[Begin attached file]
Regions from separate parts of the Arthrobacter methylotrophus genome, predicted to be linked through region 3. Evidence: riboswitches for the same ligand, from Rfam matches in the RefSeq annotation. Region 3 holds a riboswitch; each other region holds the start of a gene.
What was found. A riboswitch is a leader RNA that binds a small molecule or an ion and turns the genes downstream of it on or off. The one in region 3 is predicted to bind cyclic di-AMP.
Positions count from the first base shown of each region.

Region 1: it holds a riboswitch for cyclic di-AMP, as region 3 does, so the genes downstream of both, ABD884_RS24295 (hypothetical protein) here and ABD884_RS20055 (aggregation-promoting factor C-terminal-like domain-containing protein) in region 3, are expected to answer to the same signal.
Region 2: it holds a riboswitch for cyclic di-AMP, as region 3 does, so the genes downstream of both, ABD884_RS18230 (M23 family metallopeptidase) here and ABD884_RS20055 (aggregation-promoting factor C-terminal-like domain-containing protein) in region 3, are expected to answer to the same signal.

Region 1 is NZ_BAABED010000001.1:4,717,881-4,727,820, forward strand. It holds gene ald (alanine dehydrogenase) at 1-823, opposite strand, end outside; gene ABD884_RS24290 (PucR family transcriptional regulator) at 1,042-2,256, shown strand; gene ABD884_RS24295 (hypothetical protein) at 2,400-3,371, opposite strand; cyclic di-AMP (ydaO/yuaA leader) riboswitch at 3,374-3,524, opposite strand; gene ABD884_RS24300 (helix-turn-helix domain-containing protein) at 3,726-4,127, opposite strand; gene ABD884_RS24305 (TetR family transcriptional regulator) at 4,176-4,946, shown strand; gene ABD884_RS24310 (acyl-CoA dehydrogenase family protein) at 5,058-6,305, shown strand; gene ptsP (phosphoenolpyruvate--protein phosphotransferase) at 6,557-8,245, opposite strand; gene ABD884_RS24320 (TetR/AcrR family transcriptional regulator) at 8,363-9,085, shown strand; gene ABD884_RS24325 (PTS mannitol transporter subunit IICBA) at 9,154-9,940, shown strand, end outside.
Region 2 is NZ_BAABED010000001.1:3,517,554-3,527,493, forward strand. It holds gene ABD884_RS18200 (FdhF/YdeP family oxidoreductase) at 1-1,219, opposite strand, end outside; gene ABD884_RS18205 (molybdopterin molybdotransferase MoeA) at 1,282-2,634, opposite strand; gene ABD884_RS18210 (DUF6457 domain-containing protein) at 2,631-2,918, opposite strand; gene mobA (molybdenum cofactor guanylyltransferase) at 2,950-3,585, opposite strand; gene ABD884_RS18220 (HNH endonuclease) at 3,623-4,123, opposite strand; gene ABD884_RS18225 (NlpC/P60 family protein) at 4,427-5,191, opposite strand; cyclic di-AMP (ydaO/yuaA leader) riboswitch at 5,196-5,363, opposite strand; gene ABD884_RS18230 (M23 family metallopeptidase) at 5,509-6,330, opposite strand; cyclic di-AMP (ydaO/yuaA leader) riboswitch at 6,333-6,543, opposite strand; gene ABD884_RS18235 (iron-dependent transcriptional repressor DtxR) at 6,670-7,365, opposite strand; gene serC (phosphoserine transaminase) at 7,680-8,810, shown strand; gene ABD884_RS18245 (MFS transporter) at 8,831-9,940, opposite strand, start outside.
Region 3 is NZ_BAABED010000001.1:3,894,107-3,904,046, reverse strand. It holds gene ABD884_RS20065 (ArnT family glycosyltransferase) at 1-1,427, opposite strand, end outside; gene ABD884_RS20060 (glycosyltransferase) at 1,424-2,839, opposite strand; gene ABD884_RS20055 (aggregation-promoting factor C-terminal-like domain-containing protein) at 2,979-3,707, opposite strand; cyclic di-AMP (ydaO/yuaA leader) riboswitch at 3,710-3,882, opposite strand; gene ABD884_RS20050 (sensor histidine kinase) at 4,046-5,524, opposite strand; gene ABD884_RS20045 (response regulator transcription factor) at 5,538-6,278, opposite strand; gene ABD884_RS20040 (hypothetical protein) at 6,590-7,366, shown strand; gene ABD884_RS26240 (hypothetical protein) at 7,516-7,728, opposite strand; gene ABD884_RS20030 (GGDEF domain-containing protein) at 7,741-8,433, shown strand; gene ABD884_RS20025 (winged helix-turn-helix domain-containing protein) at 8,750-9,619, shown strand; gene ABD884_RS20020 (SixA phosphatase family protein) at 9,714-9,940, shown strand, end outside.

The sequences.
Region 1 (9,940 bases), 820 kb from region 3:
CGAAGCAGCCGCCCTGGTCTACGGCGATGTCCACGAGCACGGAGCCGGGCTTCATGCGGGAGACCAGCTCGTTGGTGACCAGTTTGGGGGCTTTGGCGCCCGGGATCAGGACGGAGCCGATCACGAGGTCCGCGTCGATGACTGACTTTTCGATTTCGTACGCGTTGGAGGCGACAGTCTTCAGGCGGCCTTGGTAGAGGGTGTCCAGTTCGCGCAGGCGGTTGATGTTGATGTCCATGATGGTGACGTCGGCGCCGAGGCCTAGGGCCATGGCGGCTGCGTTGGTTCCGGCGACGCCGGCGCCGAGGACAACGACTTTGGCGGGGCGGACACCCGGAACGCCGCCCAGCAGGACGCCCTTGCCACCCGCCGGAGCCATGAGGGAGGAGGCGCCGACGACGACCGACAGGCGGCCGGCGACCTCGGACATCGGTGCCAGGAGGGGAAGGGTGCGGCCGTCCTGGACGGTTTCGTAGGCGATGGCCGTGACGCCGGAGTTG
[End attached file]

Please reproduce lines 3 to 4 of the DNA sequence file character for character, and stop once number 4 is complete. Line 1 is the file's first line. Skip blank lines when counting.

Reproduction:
Positions count from the first base shown of each region.

Region 1: it holds a riboswitch for cyclic di-AMP, as region 3 does, so the genes downstream of both, ABD884_RS24295 (hypothetical protein) here and ABD884_RS20055 (aggregation-promoting factor C-terminal-like domain-containing protein) in region 3, are expected to answer to the same signal.